Collector's Corner: Could I ever be a one watch guy?
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The second watch from newer high-end brand Antoine Martin is the Tourbillon Quantieme Perpetual. It basically takes everything you (may) have liked about the Perpetual Calendar from last year and includes a tourbillon. The new layout of the dial also suggested a regulator style display of time. What is cool about the Tourbillon Quantieme Perpetual? Well it isn't boring, the movement is really complicated and made by Martin Braun, and it is has a super-sized flying tourbillon. Horogasm! I talked about it first here on Centurion.
A feature on the date adjustment that you'll appreciate is the ability to adjust the date both backwards and forwards. Trust me - this is a good thing. The dual time feature is indicated via a window that shows the time in 24 hour format. This is the same as a GMT function, but it uses a disc versus GMT hand to indicate the second timezone. When you adjust the time via the crown, both times change. The trick is in the two pushers on the left side of the case - these are used to change the local time (main dial) both forward and back in time. The result is an easy to read, easy to adjust GMT watch for traveling. The pushers even have handy plus and minus symbols on them. The ability to move the date and time zone in both directions shows a dedication to the user experience that is actually a bit rare in this industry.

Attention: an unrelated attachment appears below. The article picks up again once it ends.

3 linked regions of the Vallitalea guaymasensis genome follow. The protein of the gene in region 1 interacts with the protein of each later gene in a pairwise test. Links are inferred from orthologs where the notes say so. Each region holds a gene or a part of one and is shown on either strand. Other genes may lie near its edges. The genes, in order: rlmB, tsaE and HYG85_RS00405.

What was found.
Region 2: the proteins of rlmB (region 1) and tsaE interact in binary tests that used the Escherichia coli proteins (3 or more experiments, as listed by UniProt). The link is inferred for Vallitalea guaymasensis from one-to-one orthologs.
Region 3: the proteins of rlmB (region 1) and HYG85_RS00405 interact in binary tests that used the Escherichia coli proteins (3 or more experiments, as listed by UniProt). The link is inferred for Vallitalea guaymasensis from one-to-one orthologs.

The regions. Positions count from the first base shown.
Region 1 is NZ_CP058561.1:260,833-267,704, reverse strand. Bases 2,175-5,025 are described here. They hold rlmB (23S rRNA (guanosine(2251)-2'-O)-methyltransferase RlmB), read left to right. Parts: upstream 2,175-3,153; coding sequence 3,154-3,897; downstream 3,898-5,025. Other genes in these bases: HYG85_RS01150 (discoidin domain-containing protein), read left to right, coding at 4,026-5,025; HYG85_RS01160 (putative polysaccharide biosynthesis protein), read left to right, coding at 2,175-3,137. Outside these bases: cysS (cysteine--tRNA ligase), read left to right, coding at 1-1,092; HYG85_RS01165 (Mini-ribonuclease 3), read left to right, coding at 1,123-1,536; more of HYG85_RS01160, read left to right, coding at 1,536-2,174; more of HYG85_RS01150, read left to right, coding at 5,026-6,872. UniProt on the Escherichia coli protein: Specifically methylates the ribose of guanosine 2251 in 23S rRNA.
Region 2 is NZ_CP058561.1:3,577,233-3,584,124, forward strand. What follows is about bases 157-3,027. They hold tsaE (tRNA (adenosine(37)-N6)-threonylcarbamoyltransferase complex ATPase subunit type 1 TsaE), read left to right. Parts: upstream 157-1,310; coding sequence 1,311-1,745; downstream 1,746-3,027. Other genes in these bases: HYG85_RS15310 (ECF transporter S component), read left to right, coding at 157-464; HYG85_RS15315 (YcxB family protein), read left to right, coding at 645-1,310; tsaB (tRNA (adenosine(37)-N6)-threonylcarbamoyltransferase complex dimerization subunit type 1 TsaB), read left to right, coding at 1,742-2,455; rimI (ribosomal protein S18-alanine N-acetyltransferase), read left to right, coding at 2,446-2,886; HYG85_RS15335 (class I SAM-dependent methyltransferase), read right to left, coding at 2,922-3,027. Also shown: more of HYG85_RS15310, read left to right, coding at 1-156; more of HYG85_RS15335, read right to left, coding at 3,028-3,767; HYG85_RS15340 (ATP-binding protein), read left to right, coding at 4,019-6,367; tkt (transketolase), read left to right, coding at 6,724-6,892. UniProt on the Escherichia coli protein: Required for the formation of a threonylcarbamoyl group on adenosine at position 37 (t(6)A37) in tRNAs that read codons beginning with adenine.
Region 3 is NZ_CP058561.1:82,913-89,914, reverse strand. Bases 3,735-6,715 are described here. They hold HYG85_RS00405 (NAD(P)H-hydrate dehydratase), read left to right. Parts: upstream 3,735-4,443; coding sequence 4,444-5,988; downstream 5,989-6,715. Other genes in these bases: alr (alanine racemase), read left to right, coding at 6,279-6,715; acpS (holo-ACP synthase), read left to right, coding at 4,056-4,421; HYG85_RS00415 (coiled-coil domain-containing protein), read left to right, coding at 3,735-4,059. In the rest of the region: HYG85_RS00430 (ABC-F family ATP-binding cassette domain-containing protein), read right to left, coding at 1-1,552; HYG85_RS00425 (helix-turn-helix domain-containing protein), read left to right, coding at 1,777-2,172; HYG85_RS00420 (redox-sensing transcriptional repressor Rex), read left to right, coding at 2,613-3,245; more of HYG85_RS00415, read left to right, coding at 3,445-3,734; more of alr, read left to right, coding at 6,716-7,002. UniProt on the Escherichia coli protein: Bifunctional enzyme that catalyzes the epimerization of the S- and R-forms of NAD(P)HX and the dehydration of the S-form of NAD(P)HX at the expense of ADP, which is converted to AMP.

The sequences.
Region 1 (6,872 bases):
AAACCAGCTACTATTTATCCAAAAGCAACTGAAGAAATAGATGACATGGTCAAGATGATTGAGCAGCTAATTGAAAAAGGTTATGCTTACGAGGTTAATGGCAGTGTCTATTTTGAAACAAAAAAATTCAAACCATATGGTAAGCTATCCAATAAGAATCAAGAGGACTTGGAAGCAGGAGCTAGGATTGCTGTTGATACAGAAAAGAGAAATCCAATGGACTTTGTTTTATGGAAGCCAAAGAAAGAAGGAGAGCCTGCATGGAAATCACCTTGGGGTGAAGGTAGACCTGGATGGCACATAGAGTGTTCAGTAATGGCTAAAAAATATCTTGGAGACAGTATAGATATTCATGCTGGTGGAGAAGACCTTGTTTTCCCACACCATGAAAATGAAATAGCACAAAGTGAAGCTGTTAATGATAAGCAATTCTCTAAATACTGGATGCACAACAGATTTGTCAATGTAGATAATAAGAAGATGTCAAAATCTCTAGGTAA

Shelby partnered with David Yurman for a special limited edition version of their Revolution sport watch called the David Yurman Revolution Shelby 1000 Limited Edition. Actually there are two versions of the watch. One is strictly limited, and the other will have a "limited production." The cool watch gracefully embodies the spirit of the Cobra and the famous sport's marque. Other brands such as MARCH LA.B have worked with Shelby before. This one however is specially made for the Shelby 1000 and the 50th anniversary of the car maker. At the same time it can live alone as a cool Shelby Cobra themed chronograph.
Steel or 18 ct rose gold
Total diameter 42.40 mm
Thickness 14.87 mm
Water resistance 50 metres